Syracuse shot 35.7 percent from the field, its second-lowest rate against an ACC opponent this season and under its ACC average by almost 11 percentage points.
“He’s a really good player,” Syracuse coach Jim Boeheim said. “He’s a defensive player, shot blocker, rebounder. And he can score. He’s a really good player.”
And he played 40 minutes, for the third time this season, as did Stephens, also for the third time. They became the first Tech players to play the full 40 three times in a season since Matt Harpring did it five times in 1996-97.
“You come into a huddle, you’re like, you know what? I haven’t come out yet, but this timeout is nice,” Stephens said.
I’ve mentioned it before, but Lammers is doing minutes-wise is pretty unusual. The NCAA ranks the top 250 players for average minutes played, and Lammers, who through Saturday’s games was tied for 100th at 34:30, is the only center out of the group. He is one of three players 6-foot-10.
Stat of the game, second place: Tech is now 13-0 when it scores 70 or more points.
Quote of the game
“It’s not me, it is our players. What they have done, how they have bonded, it’s all about team. Team, team, team, and that’s a credit to them, and you don’t take those things for granted. Really, really special to be in this position we’re in right now.” – Pastner
Guard Tadric Jackson was a standout in transition, scoring 20 on 8-for-15 shooting. It perhaps stands to reason, but Tech is 5-0 when he scores 20 or more. He might be as much of an X-factor as this team has. He can be such an asset when he’s on his game – he sees and makes passes that not all of his teammates do (or at least are willing to attempt) and can be a superior finisher.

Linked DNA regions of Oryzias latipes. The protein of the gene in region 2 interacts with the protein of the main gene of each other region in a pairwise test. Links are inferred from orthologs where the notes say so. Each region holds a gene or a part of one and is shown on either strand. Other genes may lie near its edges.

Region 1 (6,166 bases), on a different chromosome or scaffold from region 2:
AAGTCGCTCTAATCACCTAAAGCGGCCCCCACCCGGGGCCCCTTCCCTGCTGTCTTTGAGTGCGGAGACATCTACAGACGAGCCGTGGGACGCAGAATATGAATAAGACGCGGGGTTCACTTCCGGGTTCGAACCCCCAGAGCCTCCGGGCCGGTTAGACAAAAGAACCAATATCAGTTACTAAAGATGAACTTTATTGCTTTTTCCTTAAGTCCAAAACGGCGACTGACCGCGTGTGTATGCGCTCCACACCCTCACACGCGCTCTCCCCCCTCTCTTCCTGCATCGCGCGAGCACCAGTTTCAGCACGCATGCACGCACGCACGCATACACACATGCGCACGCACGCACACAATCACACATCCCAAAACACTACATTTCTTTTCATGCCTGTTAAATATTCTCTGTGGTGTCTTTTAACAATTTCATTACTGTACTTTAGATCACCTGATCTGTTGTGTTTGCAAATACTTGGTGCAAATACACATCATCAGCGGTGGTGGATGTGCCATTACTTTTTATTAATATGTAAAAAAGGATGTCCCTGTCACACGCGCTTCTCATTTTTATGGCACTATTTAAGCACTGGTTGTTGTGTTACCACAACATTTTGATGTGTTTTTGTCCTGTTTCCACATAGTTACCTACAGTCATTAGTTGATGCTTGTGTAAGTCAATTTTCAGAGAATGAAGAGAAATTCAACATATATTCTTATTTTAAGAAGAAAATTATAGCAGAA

Jackson, of course, drew the influential illegal screen call on Tyler Roberson with 16 seconds left that cost Syracuse a possession that could have enabled the Orange to either tie the game or take the lead.
“I mean, I thought I set the screen like I set any other one,” Roberson told the Syracuse Post-Standard. “It seemed like the defender moved, maybe flopped. And I think he called the foul from that. I was actually really surprised. If anything, I really tried not to move and they called it.”
Stephens didn’t have a great shooting game (2-for-7, six points) but contributed on the glass with six rebounds.
“We have a goal in mind, so I don’t think anyone’s holding anything back at this point,” he said. “Especially me – this is my last go-round.”
From my iPhone
Lethal Weapon 3, stars of Tech’s first Final Four run in 1990, signed autographs and was honored during the first half of the game. Judging from their smiles and the way they interacted with fans, I’d say they were pretty happy to be back. From left to right, that’s Dennis Scott, Brian Oliver and Kenny Anderson. At halftime, Oliver made a halfcourt shot to win a fan pizza for a year. Pretty fun night.
On a personal note
My friend and colleague Jeff Schultz was at the game and wrote a column worth the read. As is customary for a night game in particular, we were writing throughout the second half to file stories at the final buzzer (or shortly thereafter). After got up by 13 midway through the second half, we were both working on stories assuming Tech was going to win.
When the lead got down to 67-65 with 56 seconds left, I turned to Jeff and asked, “Are you as screwed as I am if they lose?”
He agreed that he would be and mentioned something about the Super Bowl. Selfishly, I was quite appreciative Tech was able to preserve the victory.